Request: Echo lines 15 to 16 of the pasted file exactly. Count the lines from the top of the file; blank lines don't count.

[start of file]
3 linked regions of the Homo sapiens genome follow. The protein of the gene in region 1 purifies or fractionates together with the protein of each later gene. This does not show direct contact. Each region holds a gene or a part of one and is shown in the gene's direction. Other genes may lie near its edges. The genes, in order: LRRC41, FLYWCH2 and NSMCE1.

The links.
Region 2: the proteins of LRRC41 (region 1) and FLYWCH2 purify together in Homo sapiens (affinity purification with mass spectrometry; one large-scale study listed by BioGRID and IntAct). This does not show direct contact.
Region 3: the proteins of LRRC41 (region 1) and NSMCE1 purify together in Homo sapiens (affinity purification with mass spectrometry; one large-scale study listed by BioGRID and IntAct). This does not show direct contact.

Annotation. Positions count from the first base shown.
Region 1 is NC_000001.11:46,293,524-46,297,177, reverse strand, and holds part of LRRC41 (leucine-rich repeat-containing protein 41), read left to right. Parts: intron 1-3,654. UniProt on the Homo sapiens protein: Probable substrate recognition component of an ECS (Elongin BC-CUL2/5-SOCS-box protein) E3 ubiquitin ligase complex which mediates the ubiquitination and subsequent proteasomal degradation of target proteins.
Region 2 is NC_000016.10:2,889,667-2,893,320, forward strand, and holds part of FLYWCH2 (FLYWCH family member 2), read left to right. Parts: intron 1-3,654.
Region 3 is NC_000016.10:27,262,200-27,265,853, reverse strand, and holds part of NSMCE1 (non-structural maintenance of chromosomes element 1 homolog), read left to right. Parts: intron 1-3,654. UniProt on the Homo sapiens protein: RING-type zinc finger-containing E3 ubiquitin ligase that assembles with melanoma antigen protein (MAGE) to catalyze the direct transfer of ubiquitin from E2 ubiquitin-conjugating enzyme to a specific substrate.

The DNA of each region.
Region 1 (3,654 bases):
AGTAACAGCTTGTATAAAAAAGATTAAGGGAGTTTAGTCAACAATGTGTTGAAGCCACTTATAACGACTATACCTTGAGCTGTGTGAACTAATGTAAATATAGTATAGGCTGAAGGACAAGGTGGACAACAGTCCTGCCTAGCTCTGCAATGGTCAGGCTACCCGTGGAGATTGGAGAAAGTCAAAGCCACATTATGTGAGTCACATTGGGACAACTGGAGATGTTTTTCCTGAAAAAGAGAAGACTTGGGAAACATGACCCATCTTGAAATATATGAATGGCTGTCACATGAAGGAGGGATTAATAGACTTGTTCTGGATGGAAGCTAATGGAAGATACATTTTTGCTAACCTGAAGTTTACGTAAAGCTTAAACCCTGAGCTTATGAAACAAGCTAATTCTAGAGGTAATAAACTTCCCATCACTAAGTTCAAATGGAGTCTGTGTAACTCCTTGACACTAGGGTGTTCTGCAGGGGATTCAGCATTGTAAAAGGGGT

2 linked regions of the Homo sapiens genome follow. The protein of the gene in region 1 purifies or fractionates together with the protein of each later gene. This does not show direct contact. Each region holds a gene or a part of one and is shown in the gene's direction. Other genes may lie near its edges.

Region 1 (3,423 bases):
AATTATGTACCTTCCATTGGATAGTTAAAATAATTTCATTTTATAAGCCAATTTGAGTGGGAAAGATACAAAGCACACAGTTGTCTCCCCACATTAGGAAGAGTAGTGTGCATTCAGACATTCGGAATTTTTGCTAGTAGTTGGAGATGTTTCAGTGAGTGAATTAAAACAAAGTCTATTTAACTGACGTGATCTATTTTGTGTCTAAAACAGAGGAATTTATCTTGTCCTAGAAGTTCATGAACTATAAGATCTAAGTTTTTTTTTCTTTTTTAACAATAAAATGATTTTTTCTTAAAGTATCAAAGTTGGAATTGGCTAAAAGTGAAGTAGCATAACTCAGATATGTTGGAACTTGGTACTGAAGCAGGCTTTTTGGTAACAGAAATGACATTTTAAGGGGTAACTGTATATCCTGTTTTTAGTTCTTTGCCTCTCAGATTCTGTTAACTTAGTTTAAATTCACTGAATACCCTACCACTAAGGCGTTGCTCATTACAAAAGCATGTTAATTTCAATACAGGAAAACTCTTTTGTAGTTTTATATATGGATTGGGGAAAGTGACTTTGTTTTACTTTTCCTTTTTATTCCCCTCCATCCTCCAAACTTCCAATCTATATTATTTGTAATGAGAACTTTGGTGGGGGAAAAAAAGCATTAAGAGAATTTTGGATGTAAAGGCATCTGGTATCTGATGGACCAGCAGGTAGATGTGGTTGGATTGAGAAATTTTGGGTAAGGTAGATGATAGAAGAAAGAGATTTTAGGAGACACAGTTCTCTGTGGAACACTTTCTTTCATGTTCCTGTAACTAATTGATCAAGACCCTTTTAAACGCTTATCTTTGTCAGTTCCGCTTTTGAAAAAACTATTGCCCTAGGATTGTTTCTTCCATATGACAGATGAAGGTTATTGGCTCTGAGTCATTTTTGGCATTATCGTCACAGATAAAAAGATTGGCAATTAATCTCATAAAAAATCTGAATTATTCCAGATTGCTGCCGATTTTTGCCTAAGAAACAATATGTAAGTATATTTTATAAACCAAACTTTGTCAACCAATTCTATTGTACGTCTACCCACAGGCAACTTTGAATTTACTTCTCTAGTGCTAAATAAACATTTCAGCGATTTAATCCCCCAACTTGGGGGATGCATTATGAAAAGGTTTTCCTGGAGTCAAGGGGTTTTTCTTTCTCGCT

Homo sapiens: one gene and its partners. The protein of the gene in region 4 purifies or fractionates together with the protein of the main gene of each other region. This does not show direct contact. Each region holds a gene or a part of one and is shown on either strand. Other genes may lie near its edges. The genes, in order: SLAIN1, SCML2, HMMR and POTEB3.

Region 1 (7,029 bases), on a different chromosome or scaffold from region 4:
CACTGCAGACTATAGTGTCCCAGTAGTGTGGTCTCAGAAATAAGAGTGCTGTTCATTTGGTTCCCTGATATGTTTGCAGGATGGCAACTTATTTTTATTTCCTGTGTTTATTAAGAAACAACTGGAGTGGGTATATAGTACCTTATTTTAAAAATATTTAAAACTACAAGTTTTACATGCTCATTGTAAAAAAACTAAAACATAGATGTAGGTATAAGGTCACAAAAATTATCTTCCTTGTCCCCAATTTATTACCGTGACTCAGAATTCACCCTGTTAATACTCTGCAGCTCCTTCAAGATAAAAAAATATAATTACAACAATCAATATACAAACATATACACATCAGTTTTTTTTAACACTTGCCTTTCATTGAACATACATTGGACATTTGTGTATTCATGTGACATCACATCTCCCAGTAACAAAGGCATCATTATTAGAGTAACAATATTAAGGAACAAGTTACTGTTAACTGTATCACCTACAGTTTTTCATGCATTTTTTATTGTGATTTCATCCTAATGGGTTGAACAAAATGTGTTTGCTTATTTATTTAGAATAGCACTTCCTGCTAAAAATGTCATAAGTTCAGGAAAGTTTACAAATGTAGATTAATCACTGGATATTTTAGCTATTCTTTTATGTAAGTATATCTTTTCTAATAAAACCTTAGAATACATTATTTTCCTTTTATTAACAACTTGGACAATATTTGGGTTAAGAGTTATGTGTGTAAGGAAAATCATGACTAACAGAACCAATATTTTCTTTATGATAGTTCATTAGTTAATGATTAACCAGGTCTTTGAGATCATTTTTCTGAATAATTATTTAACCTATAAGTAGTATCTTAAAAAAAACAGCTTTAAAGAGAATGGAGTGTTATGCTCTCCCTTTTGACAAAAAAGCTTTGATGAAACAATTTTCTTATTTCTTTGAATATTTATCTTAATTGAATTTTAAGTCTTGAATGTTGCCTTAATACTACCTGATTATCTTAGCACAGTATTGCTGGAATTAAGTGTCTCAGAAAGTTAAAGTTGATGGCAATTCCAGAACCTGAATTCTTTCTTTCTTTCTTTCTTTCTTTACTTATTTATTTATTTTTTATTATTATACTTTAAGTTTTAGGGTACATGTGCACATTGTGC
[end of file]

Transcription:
Homo sapiens: one gene and its partners. The protein of the gene in region 4 purifies or fractionates together with the protein of the main gene of each other region. This does not show direct contact. Each region holds a gene or a part of one and is shown on either strand. Other genes may lie near its edges. The genes, in order: SLAIN1, SCML2, HMMR and POTEB3.

Region 1 (7,029 bases), on a different chromosome or scaffold from region 4: